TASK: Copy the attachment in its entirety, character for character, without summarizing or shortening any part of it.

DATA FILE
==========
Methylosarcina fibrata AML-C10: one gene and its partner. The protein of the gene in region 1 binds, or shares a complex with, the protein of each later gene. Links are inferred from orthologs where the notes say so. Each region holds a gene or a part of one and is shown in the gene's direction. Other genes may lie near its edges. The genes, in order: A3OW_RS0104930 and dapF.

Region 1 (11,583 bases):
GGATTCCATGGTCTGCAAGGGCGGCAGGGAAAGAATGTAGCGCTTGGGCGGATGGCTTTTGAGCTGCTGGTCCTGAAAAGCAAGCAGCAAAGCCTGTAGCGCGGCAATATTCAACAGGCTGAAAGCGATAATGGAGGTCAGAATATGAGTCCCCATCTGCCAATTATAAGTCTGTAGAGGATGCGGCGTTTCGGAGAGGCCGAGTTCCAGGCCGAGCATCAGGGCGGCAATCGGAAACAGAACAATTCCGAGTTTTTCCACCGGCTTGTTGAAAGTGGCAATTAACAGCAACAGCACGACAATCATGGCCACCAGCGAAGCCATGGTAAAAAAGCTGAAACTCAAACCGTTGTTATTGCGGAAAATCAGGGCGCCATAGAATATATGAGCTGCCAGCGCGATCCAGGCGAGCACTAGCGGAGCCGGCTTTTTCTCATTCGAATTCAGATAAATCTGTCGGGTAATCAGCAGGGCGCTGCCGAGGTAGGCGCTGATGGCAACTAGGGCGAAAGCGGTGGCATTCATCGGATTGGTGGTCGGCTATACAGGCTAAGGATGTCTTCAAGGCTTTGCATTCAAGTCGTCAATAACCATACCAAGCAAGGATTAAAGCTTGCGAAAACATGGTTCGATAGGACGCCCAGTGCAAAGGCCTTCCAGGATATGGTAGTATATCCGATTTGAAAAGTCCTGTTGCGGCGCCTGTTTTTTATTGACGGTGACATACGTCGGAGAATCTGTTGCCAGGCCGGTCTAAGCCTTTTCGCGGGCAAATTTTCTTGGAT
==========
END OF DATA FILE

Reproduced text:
Methylosarcina fibrata AML-C10: one gene and its partner. The protein of the gene in region 1 binds, or shares a complex with, the protein of each later gene. Links are inferred from orthologs where the notes say so. Each region holds a gene or a part of one and is shown in the gene's direction. Other genes may lie near its edges. The genes, in order: A3OW_RS0104930 and dapF.

Region 1 (11,583 bases):
GGATTCCATGGTCTGCAAGGGCGGCAGGGAAAGAATGTAGCGCTTGGGCGGATGGCTTTTGAGCTGCTGGTCCTGAAAAGCAAGCAGCAAAGCCTGTAGCGCGGCAATATTCAACAGGCTGAAAGCGATAATGGAGGTCAGAATATGAGTCCCCATCTGCCAATTATAAGTCTGTAGAGGATGCGGCGTTTCGGAGAGGCCGAGTTCCAGGCCGAGCATCAGGGCGGCAATCGGAAACAGAACAATTCCGAGTTTTTCCACCGGCTTGTTGAAAGTGGCAATTAACAGCAACAGCACGACAATCATGGCCACCAGCGAAGCCATGGTAAAAAAGCTGAAACTCAAACCGTTGTTATTGCGGAAAATCAGGGCGCCATAGAATATATGAGCTGCCAGCGCGATCCAGGCGAGCACTAGCGGAGCCGGCTTTTTCTCATTCGAATTCAGATAAATCTGTCGGGTAATCAGCAGGGCGCTGCCGAGGTAGGCGCTGATGGCAACTAGGGCGAAAGCGGTGGCATTCATCGGATTGGTGGTCGGCTATACAGGCTAAGGATGTCTTCAAGGCTTTGCATTCAAGTCGTCAATAACCATACCAAGCAAGGATTAAAGCTTGCGAAAACATGGTTCGATAGGACGCCCAGTGCAAAGGCCTTCCAGGATATGGTAGTATATCCGATTTGAAAAGTCCTGTTGCGGCGCCTGTTTTTTATTGACGGTGACATACGTCGGAGAATCTGTTGCCAGGCCGGTCTAAGCCTTTTCGCGGGCAAATTTTCTTGGAT